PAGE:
Using RGBa for progressive enhancement is getting more and more popular, which is awesome. Even nearly a year ago it was pretty much ready to rock. A great way to handle the progressive enhancement part is just to declare a fallback color before the RGBa value, so older browsers that don't support it will get a solid color version:
background: rgb(200, 54, 54); /* The Fallback */
background: rgba(200, 54, 54, 0.5);
The above works just fine, however Dan Beam alerted me to an interesting bug/quirk with this in IE 6 & 7 (fixed in IE 8). See example.
The situation is that the RGB fallback color only works when using shorthand. If you were to declare the fallback color like this:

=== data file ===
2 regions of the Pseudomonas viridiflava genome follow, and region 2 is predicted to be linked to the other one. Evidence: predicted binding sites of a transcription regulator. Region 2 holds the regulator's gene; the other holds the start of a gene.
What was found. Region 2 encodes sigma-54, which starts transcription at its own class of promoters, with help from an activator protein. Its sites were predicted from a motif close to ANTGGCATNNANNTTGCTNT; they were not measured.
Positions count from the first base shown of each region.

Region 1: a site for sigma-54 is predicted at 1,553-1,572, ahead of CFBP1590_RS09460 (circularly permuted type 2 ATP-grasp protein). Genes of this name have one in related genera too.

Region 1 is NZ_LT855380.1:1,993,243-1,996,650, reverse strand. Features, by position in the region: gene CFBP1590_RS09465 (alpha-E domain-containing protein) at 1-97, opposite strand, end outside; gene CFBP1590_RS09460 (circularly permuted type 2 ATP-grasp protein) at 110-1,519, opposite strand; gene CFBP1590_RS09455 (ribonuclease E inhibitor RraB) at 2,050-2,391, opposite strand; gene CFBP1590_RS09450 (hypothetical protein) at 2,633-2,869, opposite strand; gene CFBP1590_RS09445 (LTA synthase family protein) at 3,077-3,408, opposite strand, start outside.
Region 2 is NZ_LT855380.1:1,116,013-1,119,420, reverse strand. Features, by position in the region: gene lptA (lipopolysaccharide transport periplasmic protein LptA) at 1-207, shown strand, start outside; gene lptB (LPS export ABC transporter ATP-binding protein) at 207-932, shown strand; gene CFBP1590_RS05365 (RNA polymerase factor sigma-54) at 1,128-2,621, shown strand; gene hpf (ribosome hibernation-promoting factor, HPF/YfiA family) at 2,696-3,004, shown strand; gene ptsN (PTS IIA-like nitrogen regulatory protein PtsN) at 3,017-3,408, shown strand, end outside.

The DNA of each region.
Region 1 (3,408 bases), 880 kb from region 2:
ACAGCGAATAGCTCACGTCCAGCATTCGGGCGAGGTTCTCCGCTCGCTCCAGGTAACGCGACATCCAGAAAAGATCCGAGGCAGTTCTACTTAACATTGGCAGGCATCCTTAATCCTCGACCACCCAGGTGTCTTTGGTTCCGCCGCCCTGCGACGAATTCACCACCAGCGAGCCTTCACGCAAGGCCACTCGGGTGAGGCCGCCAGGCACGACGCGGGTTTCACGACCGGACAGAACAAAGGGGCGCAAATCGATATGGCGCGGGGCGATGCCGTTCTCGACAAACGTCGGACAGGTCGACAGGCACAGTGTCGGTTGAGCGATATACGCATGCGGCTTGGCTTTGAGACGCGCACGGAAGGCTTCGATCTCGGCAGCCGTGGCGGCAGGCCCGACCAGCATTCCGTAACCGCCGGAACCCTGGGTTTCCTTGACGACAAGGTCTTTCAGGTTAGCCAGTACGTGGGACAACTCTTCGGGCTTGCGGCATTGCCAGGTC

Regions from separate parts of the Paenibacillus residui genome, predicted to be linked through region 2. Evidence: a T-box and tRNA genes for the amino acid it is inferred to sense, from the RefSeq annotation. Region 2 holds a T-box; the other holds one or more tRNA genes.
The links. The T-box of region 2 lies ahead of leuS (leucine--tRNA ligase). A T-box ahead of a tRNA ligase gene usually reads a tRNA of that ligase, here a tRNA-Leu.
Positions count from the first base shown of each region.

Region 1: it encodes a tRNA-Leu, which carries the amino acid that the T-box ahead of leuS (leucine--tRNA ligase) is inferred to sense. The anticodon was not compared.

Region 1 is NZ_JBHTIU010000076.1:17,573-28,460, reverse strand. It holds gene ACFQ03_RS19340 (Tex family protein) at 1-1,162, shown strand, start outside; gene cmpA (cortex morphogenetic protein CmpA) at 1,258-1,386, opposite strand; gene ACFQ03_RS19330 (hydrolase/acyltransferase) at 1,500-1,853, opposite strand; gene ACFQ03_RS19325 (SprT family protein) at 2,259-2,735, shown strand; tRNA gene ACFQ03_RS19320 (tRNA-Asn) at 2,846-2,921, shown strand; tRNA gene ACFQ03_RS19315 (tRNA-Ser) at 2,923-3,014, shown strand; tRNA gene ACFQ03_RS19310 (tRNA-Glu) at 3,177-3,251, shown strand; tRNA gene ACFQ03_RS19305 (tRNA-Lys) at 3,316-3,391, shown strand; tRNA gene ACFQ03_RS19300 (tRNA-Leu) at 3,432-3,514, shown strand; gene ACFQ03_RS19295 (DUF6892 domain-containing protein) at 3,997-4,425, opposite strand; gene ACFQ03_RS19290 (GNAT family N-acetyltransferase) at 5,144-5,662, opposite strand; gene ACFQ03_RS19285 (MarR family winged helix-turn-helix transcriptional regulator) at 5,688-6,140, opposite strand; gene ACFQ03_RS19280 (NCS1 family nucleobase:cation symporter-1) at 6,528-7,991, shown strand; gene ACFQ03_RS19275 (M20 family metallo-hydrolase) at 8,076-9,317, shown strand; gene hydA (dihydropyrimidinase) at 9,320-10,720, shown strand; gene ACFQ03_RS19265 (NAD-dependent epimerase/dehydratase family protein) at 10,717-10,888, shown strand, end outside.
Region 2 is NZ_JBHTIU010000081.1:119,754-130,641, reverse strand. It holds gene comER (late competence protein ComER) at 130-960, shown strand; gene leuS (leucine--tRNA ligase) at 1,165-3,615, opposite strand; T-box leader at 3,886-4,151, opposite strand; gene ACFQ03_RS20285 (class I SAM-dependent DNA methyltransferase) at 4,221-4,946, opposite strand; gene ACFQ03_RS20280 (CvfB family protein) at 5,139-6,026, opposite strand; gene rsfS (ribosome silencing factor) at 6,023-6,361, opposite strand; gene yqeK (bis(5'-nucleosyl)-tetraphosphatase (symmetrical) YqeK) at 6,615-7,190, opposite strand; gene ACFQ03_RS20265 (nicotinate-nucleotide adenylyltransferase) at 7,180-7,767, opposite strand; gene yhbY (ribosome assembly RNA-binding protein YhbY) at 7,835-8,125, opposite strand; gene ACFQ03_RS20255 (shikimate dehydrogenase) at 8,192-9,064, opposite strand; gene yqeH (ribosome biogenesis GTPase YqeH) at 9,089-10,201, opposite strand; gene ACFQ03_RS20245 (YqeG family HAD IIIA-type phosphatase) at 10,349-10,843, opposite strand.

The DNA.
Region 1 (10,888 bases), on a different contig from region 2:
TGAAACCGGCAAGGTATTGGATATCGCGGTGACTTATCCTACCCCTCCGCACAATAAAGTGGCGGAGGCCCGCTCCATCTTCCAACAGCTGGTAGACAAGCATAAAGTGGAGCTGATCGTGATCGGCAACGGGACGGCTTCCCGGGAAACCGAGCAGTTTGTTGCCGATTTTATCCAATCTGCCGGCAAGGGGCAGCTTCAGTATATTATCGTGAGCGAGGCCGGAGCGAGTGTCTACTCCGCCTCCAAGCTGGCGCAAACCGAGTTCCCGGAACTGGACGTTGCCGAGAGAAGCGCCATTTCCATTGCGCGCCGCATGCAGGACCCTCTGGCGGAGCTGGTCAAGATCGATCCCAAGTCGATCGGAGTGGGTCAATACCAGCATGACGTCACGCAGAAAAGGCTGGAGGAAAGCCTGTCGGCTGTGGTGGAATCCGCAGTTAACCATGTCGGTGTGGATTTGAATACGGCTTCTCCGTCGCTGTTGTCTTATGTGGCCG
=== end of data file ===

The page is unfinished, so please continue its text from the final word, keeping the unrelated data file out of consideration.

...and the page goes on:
Using the background-color property only, it will fail and display no background color at all.
The above image is from IE 7. Using the shorthand (top) succeeds while the non-shorthand (bottom) fails.
Using RGB for a fallback is nice. It's no-brainer work because all you have to do is duplicated the RGBa value, remove the "a" and remove the 4th (opacity) parameter. If you want to keep using RGB as a fallback, just remember to set it using shorthand (if possible), or set the fallback using regular HEX codes or keywords.
In the example, the result of 50% red is a light red anyway, so using a hex code to specify that value might be a more appropriate fallback color anyway.